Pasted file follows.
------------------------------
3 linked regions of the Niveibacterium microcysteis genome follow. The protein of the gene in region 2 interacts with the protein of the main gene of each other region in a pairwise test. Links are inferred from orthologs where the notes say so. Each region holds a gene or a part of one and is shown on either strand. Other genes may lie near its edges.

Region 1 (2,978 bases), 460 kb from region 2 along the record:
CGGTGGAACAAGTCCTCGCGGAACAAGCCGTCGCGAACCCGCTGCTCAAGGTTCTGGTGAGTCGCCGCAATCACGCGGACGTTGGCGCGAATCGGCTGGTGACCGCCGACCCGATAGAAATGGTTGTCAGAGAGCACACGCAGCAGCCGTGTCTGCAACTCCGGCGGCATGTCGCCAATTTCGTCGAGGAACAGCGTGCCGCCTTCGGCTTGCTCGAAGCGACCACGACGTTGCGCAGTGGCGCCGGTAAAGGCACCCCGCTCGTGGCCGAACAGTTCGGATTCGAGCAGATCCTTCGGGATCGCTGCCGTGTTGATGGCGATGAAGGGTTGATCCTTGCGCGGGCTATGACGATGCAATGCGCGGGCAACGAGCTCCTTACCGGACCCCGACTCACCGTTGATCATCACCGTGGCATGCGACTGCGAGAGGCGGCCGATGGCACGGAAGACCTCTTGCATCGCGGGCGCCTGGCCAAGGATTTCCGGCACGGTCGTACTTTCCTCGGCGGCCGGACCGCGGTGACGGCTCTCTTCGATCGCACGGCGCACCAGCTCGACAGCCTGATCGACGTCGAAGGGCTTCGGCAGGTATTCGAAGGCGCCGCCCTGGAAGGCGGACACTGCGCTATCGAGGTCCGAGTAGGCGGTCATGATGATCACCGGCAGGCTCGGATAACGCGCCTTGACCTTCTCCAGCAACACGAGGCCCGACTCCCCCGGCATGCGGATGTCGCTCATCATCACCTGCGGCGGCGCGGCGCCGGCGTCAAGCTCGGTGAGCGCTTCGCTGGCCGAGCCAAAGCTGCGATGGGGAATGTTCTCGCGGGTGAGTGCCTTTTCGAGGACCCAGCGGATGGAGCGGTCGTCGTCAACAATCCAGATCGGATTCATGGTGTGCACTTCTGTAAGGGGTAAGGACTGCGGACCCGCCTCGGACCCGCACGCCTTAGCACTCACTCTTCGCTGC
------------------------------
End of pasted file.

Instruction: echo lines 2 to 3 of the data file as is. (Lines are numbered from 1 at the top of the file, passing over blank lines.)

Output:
Region 1 (2,978 bases), 460 kb from region 2 along the record:
CGGTGGAACAAGTCCTCGCGGAACAAGCCGTCGCGAACCCGCTGCTCAAGGTTCTGGTGAGTCGCCGCAATCACGCGGACGTTGGCGCGAATCGGCTGGTGACCGCCGACCCGATAGAAATGGTTGTCAGAGAGCACACGCAGCAGCCGTGTCTGCAACTCCGGCGGCATGTCGCCAATTTCGTCGAGGAACAGCGTGCCGCCTTCGGCTTGCTCGAAGCGACCACGACGTTGCGCAGTGGCGCCGGTAAAGGCACCCCGCTCGTGGCCGAACAGTTCGGATTCGAGCAGATCCTTCGGGATCGCTGCCGTGTTGATGGCGATGAAGGGTTGATCCTTGCGCGGGCTATGACGATGCAATGCGCGGGCAACGAGCTCCTTACCGGACCCCGACTCACCGTTGATCATCACCGTGGCATGCGACTGCGAGAGGCGGCCGATGGCACGGAAGACCTCTTGCATCGCGGGCGCCTGGCCAAGGATTTCCGGCACGGTCGTACTTTCCTCGGCGGCCGGACCGCGGTGACGGCTCTCTTCGATCGCACGGCGCACCAGCTCGACAGCCTGATCGACGTCGAAGGGCTTCGGCAGGTATTCGAAGGCGCCGCCCTGGAAGGCGGACACTGCGCTATCGAGGTCCGAGTAGGCGGTCATGATGATCACCGGCAGGCTCGGATAACGCGCCTTGACCTTCTCCAGCAACACGAGGCCCGACTCCCCCGGCATGCGGATGTCGCTCATCATCACCTGCGGCGGCGCGGCGCCGGCGTCAAGCTCGGTGAGCGCTTCGCTGGCCGAGCCAAAGCTGCGATGGGGAATGTTCTCGCGGGTGAGTGCCTTTTCGAGGACCCAGCGGATGGAGCGGTCGTCGTCAACAATCCAGATCGGATTCATGGTGTGCACTTCTGTAAGGGGTAAGGACTGCGGACCCGCCTCGGACCCGCACGCCTTAGCACTCACTCTTCGCTGC